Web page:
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Jack Sisson's Life Ethics Blog

We must find new ways through many ethical issues, especially regarding bioethics, medical ethics, and criminal justice. Jack Sisson's 'Life Ethics' blog focuses on numerous areas of concern, including the philosophical and ethical dilemmas surrounding stem-cell research, abortion, medical research, and health care.

"USA Today" reports that Senators Arlen Specter of Philadelphia and Rick Santorum of Pittsburgh, both Republicans, have taken leading rolls on opposite sides of the stem-cell debate.

Santorum believes such research entails destroying human life. Specter says the stem cells used would come from embryos that would otherwise be discarded.
That's it in a nutshell. One side believes it's destroying human life, the other recognizes that "the stem cells used would come from embryos that would otherwise be discarded." What is so difficult to understand about that?

In clinics and labs across the United States, almost 9,000 frozen embryos wait to be discarded. That's not counting the roughly 160,000 that will not survive the thawing process when their turns arrive for implantation. Again I ask, as I have before, where is the outrage over this?

The only embroyos sought by researchers are the ones that will be discarded anyway. How can I state this more clearly? Is it more moral to throw embryos away than to use them for research that might save the lives of 128 million living Americans now suffering from diseases targeted by that research? Sheesh.

I quoted from this article, a May 27th post titled hypocrisy of the far right, before. And I'm going to again because the author, who has a 6-year-old son adopted an embryo, makes so much sense:

Secondly, these frozen embryos are so incredibly valuable to the administration that they cannot be used for embryonic stem cell research… because they need to be… THROWN OUT! What they fail to understand is that the disposition of these embryos, like banked chord blood or donated blood or tissue donation, lies with the donor. When you participate in an IVF cycle you sing a form that determines what happens to any leftover fertilized eggs. The choices are cryogenic preservation for: adoption, stem cell research, later transfer to the originating parent, medical research or destruction. DeLay, Bush and his cohorts are saving nothing. It's not as though these embryos in cryogenic willed for research are know suddenly going to be adopted or implanted. They won't—our 'culture of life' perversely demands that they be thrown into the garbage—that's how precious they are, and that's how much we value them. We must destroy life, according to the administration, to AVOID preserving life! Go back and re-read that sentence.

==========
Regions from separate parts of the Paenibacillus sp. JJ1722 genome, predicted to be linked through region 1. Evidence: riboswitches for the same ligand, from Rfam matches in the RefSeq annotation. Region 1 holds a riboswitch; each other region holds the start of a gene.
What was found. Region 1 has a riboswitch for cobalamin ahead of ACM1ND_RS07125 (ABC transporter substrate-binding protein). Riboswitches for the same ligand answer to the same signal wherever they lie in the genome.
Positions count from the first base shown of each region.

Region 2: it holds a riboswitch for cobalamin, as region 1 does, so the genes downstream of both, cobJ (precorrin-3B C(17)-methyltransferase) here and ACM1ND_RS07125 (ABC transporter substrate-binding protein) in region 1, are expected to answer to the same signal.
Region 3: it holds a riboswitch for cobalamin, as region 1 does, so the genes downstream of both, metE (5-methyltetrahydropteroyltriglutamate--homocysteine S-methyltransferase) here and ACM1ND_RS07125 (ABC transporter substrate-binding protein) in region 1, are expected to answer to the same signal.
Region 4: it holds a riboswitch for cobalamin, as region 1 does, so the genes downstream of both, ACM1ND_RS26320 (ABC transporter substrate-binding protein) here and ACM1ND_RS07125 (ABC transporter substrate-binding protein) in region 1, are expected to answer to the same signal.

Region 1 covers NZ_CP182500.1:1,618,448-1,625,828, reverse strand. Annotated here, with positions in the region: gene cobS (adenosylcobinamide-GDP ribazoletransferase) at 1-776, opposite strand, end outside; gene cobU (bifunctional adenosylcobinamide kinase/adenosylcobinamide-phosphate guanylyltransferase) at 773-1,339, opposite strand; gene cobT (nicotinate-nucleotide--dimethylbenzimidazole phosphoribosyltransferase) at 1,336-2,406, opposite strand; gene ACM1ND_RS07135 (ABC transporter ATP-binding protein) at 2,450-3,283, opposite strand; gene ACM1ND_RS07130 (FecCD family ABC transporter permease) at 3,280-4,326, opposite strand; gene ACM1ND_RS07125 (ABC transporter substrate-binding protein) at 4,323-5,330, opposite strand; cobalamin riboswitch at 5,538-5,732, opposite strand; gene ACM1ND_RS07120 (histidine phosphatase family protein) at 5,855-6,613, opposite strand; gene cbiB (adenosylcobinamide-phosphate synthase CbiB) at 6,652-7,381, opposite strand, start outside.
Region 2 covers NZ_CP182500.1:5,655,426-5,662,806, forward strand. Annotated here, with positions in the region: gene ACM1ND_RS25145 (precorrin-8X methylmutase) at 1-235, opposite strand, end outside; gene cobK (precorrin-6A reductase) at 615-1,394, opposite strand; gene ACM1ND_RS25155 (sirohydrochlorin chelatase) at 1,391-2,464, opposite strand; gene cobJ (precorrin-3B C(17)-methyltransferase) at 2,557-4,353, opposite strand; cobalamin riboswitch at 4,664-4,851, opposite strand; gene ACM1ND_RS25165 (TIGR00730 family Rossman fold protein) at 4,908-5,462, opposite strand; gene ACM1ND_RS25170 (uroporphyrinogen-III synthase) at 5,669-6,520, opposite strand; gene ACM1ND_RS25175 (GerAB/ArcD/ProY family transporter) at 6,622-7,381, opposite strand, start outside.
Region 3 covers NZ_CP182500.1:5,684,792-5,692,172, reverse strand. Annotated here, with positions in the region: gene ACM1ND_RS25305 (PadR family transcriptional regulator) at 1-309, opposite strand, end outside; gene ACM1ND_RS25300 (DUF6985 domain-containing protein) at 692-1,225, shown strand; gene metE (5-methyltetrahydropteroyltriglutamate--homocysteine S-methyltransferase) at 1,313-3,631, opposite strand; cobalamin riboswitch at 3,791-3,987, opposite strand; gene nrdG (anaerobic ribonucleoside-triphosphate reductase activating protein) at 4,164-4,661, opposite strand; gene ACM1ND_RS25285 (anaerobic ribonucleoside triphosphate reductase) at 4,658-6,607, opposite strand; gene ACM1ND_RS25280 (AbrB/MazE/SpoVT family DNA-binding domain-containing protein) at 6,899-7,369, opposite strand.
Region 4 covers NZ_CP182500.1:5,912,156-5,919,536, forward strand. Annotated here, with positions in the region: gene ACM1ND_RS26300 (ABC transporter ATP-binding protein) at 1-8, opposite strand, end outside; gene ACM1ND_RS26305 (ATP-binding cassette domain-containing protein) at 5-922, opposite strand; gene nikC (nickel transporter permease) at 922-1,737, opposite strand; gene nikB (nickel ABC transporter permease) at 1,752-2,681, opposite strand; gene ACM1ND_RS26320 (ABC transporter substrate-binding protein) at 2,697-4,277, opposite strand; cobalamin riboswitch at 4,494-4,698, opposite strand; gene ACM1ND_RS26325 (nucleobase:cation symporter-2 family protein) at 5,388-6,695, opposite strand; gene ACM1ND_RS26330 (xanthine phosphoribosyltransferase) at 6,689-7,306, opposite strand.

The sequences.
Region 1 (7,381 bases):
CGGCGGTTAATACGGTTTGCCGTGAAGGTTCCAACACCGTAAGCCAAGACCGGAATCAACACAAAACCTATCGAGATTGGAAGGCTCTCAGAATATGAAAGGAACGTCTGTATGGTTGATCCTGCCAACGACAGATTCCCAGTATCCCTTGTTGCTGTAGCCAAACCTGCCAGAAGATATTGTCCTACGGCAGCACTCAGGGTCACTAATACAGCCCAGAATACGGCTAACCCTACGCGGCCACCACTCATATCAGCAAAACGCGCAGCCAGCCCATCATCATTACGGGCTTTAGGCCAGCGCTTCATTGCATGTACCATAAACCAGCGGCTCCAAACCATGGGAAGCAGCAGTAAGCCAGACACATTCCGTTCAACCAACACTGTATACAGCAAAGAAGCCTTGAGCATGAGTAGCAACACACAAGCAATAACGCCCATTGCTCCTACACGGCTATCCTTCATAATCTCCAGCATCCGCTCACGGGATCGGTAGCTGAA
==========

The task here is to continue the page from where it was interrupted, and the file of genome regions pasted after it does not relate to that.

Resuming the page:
I love my son, profoundly, deeply, more than I ever though possible, but my son became my son when he grew in that womb and survived the transfer. There were four embryos transferred that day—and nobody mourned those other three that simply flowed out naturally, no more my son than the other hoped for pregnancies that were unsuccessful as we hoped each month and waited and prayed that this month the test would be positive.

If people would only listen, rather than continue to say over and over again: "I don't believe in stem-cell research; human life begins at conception; stem-cell research kills babies; it's taking the life of human beings, etc., etc. My point is maybe it is taking very early human life, and maybe it isn't. But that "life" is going to be destroyed anyway. That "life" is going to be destroyed anyway. That "life" is going to be destroyed anyway. Are you listening?

Until opponents to stem-cell research move beyond their hypocrisy and address the total picture -- IVF is destroying more embryos than stem-cell research -- their opposition rings hollow, at least to my ears. If they won't act to outlaw IVF, how in the world can they continue to oppose using IVF's discards for life-saving research? I cannot find any sense of "morality" in that position.

But Catholics such as myself and Senator Santorum are also against IVF. We live in a world where IVF is illegal and where it is unlikely that it will be ended, but does that mean we shouldn't fight to prevent other evils from occurring? Of course not.

Also, a side point. You repeatedly refer to Republican "hypocrisy." I believe the more accurate word is "inconsistency." Though I dispute that there is any. Hypocrisy would be if Republicans were going around telling others that the people shouldn't destroy human embryos, but then the Republicans set a different standard for themselves.